Should be an interesting election March 9.

On Jan. 22, 1973, the U.S. Supreme Court ruled that a woman can abort a pregnancy for any reason until the point the fetus becomes "viable" outside the womb. The case in question was titled Roe v. Wade. Perhaps you've heard of it.

Years later, Norma McCorvey identified herself as the case's eponymous "Jane Roe." At the time of her pregnancy, McCorvey was a carnival barker in Texas. By the time she was 21, she'd had a rough life of alcohol, drug and sexual abuse. She'd already had two children — one raised by her mother and the other given up for adoption — and didn't want a third. She wanted an abortion, but that was illegal in Texas at the time except in cases of rape. So she said she was raped. But there was no police report to back that up, so she was not able to get an abortion. McCorvey gave birth to a child who was given up for adoption.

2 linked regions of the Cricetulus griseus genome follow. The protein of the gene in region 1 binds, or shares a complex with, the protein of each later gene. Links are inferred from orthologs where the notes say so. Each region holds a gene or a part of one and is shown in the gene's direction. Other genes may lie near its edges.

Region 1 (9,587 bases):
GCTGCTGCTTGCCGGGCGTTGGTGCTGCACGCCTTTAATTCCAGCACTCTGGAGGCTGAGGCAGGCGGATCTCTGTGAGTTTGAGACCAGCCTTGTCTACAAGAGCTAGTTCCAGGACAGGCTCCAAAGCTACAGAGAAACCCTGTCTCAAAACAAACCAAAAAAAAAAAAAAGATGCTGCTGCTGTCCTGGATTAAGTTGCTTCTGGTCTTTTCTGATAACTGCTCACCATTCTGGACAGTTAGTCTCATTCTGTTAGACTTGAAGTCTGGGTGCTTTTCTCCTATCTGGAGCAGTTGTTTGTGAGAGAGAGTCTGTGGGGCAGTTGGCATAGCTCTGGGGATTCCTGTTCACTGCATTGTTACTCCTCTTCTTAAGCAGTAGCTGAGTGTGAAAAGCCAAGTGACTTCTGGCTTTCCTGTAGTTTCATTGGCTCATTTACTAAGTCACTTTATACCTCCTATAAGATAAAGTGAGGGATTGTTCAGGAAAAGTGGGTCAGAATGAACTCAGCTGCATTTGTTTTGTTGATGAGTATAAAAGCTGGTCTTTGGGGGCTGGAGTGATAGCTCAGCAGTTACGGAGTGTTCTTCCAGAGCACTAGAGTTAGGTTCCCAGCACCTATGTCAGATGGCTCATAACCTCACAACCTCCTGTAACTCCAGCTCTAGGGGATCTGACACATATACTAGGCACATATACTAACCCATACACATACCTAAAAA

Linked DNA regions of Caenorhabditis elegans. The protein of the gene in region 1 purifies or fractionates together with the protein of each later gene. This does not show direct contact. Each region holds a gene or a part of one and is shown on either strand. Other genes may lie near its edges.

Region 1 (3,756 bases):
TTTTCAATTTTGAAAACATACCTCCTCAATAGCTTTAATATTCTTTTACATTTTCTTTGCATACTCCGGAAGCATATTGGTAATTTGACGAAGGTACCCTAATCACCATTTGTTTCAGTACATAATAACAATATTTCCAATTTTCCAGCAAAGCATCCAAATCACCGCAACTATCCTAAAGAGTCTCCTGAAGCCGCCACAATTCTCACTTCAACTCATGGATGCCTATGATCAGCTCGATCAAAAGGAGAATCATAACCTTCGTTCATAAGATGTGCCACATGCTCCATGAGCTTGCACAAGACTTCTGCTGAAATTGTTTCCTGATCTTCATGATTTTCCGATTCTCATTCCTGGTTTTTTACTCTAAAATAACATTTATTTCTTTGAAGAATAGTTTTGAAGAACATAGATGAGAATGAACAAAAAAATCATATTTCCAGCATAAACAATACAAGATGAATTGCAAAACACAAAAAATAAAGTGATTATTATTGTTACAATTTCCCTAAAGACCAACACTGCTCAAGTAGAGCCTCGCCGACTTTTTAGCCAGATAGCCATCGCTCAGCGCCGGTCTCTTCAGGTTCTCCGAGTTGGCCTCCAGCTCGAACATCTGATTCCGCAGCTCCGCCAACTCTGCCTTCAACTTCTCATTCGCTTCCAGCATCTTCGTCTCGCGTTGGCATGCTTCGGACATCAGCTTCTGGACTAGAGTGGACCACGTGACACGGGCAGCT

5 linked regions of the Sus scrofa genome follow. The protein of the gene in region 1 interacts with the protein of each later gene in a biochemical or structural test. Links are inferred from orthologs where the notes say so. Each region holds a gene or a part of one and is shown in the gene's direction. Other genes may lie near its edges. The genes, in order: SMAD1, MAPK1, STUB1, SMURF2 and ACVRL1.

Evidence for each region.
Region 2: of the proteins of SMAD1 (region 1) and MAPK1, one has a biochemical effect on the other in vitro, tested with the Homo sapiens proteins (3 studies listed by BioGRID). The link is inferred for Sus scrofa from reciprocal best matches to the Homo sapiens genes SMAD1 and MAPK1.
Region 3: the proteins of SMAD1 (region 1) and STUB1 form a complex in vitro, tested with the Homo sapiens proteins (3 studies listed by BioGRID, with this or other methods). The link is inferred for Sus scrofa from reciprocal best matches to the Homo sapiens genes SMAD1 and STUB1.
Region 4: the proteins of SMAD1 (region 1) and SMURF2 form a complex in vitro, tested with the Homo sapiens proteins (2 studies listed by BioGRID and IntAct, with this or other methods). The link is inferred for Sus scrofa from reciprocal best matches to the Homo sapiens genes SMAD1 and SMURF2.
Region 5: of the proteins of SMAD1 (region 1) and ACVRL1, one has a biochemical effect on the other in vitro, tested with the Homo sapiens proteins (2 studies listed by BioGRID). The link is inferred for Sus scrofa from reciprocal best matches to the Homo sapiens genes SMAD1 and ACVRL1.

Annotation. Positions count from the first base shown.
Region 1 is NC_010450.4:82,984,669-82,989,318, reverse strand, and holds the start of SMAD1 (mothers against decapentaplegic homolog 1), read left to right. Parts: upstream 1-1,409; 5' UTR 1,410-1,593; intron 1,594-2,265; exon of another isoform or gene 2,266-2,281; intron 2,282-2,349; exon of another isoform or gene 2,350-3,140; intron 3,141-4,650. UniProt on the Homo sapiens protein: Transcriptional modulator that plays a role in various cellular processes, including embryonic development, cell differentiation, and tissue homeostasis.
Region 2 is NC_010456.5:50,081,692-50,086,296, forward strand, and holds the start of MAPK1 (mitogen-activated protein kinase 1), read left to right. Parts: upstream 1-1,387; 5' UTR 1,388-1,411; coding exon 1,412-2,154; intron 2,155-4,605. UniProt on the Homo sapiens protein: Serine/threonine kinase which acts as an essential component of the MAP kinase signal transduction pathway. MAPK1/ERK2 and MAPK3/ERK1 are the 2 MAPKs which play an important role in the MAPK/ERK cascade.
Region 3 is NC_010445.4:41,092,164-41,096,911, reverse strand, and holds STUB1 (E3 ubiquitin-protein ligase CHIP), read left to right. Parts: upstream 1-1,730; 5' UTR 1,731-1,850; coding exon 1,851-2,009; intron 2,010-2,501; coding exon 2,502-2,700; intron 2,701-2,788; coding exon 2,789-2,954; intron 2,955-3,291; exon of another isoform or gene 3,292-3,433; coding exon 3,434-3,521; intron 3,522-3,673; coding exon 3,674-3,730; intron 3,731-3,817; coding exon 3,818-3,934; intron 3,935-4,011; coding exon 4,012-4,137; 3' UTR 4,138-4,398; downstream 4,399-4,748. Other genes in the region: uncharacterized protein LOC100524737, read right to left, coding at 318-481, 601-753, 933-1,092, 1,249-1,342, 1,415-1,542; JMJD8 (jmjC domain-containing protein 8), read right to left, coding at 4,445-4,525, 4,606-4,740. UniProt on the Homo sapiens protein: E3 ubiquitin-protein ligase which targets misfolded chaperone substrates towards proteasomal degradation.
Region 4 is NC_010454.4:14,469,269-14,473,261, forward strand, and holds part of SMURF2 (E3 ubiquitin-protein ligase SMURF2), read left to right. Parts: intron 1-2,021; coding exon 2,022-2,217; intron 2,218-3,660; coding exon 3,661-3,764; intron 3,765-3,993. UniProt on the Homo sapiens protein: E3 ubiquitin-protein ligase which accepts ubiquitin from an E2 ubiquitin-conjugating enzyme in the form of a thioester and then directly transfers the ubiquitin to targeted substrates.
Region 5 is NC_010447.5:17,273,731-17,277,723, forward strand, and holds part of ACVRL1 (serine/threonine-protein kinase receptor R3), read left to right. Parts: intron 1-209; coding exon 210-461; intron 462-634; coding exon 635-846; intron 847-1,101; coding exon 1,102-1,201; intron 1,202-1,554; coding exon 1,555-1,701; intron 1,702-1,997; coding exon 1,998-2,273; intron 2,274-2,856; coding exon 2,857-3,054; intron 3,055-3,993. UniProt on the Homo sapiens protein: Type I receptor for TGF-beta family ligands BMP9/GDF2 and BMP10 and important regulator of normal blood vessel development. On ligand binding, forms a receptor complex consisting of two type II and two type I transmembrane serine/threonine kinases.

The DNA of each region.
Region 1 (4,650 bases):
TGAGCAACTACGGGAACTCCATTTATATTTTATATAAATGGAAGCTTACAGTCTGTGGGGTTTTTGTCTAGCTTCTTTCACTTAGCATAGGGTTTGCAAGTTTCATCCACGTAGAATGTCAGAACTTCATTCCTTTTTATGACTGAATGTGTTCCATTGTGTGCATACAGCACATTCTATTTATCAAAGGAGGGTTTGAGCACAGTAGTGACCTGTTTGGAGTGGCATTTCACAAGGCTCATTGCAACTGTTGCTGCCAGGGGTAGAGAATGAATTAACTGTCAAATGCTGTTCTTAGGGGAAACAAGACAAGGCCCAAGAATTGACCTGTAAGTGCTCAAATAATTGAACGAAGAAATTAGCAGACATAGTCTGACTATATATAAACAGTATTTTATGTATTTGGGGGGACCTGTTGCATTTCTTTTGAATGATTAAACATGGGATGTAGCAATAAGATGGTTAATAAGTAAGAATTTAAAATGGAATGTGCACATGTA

For a time, McCorvey worked for abortion rights. But now, 37 years later, she is an anti-abortion activist, an "ex-lesbian" and a Christian who has expressed remorse for her part in legalizing abortion. She has since tried to get the Supreme Court to reverse this landmark decision, but the law still stands.

If you believe, as the Supremes did all those years ago, that a woman has the right to make this decision without government interference, then consider marking the anniversary with Planned Parenthood. They're planning a celebration 5:30 p.m. to 7 p.m. Thursday, Jan. 21, at the First Unitarian Church of Orlando, 1901 E. Robinson St. If celebrating the right to have an abortion seems macabre, consider that there are a large number of folks marking the same anniversary who will do anything, including murder, to take that right away.